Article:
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Will council bite at dog park plans?
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It’s a doggone dilemma if there ever was one.
The Manteca City Council is being asked tonight to approve a dog park site plan for Woodward Park at the corner of Bridewell and Woodward avenues when they meet at 7 p.m. at the Civic Center, 1001 W. Center St.
The funding to create the park that has $108,000 in upfront costs would have to come from the park fee fund reserve that has a demand for other projects already noted previously by the council as priorities. That money can’t be used to help balance the general fund next year that still has a working deficit of at least $2.5 million. It will cost $15,000 annually to maintain the park primarily to make sure the dog droppings are picked up daily. The $15,000 would have to be covered by the general fund each year.
On Tuesday, the council is expected to go ahead and approve seeking bids for the $400,000 landscaping of the Yosemite Avenue and Highway 99 interchange. Again, the funds for the project are restricted. In this case it is Measure K money set aside for landscaping purposes as part of the $20 million project. When that project is completed, it will cost the city $50,000 a year to maintain it from general fund sources.
The council could approve the dog park and recommend that a community based group come up with all or most of the funds for either constructing the dog park pr maintaining it. That, however, is exactly what happened about eight years ago when the City Council at the time went ahead and approved a dog park adjacent to the parks and recreation offices on Magnolia Avenue as part of the Civic Center complex. At the time, though, a group calling itself DOGs – Dog Owners Group – advanced the proposal that they’d raise the money to build the facility if the city provided the land. The effort didn’t get off the ground.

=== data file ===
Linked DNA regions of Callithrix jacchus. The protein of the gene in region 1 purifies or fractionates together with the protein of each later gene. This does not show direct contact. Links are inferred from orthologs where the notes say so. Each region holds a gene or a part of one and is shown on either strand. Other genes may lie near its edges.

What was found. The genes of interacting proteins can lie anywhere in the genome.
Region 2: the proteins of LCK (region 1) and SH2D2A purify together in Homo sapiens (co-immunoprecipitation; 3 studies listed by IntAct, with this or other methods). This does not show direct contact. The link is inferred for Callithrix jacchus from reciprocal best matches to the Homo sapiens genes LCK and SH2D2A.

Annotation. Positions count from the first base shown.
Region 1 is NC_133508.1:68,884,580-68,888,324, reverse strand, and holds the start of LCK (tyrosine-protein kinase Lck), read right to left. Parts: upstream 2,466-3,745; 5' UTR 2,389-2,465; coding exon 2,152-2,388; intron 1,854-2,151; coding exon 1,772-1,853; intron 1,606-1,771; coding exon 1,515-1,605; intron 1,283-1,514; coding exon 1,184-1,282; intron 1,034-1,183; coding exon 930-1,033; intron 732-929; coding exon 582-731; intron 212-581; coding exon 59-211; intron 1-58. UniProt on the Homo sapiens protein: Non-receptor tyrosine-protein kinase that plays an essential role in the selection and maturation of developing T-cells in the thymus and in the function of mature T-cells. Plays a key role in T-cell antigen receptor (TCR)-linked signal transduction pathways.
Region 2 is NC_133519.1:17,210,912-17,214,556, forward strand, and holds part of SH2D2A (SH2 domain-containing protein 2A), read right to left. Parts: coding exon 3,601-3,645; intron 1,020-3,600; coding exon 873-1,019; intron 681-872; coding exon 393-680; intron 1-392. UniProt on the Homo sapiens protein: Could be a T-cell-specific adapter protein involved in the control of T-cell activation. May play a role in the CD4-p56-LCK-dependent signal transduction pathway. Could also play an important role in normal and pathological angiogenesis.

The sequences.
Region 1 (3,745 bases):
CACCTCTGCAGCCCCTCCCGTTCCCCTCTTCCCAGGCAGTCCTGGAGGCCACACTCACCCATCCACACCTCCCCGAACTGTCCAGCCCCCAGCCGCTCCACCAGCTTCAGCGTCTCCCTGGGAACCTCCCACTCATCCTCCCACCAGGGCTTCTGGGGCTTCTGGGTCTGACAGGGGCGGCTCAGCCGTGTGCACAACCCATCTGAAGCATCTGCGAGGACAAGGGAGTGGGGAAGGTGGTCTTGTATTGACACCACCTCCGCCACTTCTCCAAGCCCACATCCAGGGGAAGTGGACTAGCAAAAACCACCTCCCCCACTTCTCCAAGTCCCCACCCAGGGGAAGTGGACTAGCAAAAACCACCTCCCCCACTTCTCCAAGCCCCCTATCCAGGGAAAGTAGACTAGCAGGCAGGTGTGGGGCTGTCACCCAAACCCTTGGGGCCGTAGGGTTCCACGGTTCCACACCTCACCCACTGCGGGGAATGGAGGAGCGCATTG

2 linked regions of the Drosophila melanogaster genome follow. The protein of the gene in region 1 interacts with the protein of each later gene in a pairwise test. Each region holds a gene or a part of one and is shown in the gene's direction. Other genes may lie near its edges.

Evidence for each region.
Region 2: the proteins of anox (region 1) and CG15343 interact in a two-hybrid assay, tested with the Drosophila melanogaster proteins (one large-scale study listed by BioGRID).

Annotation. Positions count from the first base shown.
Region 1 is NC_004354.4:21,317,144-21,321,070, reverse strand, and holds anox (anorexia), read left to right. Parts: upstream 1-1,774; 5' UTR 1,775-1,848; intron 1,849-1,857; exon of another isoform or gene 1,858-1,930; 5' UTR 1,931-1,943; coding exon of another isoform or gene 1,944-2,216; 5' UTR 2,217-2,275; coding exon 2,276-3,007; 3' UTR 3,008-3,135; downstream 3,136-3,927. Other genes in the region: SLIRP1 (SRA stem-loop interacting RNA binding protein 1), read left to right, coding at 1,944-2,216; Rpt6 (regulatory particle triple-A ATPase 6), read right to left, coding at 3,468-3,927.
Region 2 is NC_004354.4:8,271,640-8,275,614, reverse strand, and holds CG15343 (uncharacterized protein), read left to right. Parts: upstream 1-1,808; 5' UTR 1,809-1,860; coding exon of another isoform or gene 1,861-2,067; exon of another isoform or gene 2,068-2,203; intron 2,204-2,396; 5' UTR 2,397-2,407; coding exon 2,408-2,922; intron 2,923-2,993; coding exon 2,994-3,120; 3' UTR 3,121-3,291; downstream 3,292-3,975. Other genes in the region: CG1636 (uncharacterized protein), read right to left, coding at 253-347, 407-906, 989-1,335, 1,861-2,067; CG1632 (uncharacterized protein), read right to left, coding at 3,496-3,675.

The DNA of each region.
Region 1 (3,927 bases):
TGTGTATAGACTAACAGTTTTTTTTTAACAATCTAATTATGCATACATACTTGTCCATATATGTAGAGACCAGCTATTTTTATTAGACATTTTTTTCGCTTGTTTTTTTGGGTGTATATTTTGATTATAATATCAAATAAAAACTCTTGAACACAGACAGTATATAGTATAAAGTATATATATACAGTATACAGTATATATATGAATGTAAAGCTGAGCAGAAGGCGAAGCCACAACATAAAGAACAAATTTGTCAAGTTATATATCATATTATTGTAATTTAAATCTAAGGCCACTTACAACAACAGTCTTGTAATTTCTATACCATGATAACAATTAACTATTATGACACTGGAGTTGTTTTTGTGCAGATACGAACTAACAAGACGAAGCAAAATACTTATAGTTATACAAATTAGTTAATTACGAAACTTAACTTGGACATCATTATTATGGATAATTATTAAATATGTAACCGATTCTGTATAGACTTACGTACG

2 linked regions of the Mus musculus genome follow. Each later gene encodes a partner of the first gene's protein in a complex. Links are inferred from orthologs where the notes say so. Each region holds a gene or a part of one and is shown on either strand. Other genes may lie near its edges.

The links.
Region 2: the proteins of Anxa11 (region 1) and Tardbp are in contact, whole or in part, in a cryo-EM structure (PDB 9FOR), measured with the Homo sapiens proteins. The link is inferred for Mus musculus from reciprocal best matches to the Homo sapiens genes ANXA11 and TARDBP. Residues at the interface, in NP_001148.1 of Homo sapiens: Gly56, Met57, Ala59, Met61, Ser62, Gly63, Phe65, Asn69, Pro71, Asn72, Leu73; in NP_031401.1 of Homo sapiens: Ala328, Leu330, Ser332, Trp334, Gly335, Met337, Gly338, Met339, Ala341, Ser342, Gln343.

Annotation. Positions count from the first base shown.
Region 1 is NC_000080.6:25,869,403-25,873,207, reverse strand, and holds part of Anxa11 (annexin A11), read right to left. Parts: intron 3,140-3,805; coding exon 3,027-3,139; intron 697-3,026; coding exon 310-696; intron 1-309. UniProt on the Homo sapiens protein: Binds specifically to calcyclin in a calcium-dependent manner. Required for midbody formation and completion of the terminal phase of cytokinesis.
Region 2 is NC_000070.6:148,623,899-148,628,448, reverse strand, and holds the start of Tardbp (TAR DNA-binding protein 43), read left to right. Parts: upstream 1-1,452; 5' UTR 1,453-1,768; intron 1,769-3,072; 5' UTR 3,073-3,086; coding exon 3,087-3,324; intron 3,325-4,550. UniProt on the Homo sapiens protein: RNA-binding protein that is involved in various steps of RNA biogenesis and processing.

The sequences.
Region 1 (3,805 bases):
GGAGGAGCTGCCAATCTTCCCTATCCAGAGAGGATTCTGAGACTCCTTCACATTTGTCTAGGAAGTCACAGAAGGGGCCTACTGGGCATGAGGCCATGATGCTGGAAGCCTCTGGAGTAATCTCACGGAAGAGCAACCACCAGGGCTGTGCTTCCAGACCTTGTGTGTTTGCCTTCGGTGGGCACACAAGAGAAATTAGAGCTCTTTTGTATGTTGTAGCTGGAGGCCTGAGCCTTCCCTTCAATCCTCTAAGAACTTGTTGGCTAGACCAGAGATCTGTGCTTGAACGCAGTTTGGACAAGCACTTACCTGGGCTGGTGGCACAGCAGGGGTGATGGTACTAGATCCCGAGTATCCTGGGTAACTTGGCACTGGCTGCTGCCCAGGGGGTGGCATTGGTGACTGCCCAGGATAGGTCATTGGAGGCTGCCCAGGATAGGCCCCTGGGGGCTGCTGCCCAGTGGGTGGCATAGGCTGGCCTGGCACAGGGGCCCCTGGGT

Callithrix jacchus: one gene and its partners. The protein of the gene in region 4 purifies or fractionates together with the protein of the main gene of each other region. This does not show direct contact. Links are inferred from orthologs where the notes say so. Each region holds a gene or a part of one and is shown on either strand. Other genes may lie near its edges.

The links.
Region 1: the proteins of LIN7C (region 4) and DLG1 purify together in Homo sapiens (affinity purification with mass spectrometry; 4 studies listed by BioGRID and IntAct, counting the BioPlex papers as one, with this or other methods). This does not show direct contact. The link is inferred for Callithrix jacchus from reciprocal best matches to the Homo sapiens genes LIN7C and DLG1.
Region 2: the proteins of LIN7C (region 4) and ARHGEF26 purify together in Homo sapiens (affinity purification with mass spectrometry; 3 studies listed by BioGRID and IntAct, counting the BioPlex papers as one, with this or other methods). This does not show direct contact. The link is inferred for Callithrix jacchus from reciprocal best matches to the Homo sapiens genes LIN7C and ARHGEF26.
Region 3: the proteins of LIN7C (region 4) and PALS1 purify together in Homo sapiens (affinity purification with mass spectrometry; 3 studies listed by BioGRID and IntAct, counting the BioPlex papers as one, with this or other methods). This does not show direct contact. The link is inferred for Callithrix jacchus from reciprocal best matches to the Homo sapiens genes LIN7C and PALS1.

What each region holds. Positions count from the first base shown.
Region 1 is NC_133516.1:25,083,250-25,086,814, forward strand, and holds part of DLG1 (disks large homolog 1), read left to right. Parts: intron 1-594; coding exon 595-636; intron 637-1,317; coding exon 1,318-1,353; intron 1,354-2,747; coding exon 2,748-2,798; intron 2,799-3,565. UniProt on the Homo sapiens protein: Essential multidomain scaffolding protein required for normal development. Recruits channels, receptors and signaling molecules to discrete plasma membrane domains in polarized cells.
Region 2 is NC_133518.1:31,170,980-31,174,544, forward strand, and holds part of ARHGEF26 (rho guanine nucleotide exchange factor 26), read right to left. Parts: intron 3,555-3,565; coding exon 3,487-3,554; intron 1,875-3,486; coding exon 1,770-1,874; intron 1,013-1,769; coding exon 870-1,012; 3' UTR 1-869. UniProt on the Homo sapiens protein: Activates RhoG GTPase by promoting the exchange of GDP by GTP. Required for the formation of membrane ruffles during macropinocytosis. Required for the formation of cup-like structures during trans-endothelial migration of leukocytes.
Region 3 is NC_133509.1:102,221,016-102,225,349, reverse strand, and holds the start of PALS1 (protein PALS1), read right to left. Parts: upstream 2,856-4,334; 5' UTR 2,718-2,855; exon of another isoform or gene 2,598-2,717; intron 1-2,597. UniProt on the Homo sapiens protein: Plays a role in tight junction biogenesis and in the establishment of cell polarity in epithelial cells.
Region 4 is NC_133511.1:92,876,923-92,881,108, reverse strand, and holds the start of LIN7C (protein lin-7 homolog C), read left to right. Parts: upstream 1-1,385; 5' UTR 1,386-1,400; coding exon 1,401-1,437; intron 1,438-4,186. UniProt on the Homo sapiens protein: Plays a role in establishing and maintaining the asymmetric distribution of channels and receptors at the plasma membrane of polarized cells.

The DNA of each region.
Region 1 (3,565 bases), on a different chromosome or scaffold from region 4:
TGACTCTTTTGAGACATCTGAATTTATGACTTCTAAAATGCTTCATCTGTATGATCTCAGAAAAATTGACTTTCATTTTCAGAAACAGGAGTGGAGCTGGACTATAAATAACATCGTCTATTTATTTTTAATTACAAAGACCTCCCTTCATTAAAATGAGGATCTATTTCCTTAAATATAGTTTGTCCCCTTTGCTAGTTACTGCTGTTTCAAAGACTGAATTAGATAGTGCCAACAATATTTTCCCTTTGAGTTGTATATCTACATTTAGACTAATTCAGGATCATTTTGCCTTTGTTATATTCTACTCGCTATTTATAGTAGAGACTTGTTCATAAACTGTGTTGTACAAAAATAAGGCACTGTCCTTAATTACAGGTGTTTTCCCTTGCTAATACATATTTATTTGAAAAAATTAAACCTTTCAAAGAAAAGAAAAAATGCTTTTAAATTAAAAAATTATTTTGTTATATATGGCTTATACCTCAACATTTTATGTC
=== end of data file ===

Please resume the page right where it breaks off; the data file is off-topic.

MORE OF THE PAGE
At the very least, the council could approve the plans as part of the long-range Woodward Park development strategy and assign a priority to the project. That would allow another group to form to support the project. The city could also commit future park fees as they become available from new construction to go toward the dog park.
A group of 20 people appeared at a special meeting called Feb. 12 to discuss the dog park project.
From that meeting suggestions were made to sell brick pavers to go at the dog park with donors’ names inscribed to help raise funds to build the facility. They also suggested raising the city’s dog license fees and an extra one or two dollars to cover the $15,000 annual maintenance costs.
The plan as adopted by the parks and recreation commission calls for 24,000 square feet or a half acre for large dogs and 13,500 square feet or a third of an acre for small dogs with a double entry gate.
It would take advantage of existing fencing around the adjoining 10-acre storm retention basin plus utilized existing shade trees that include a number of large sycamores.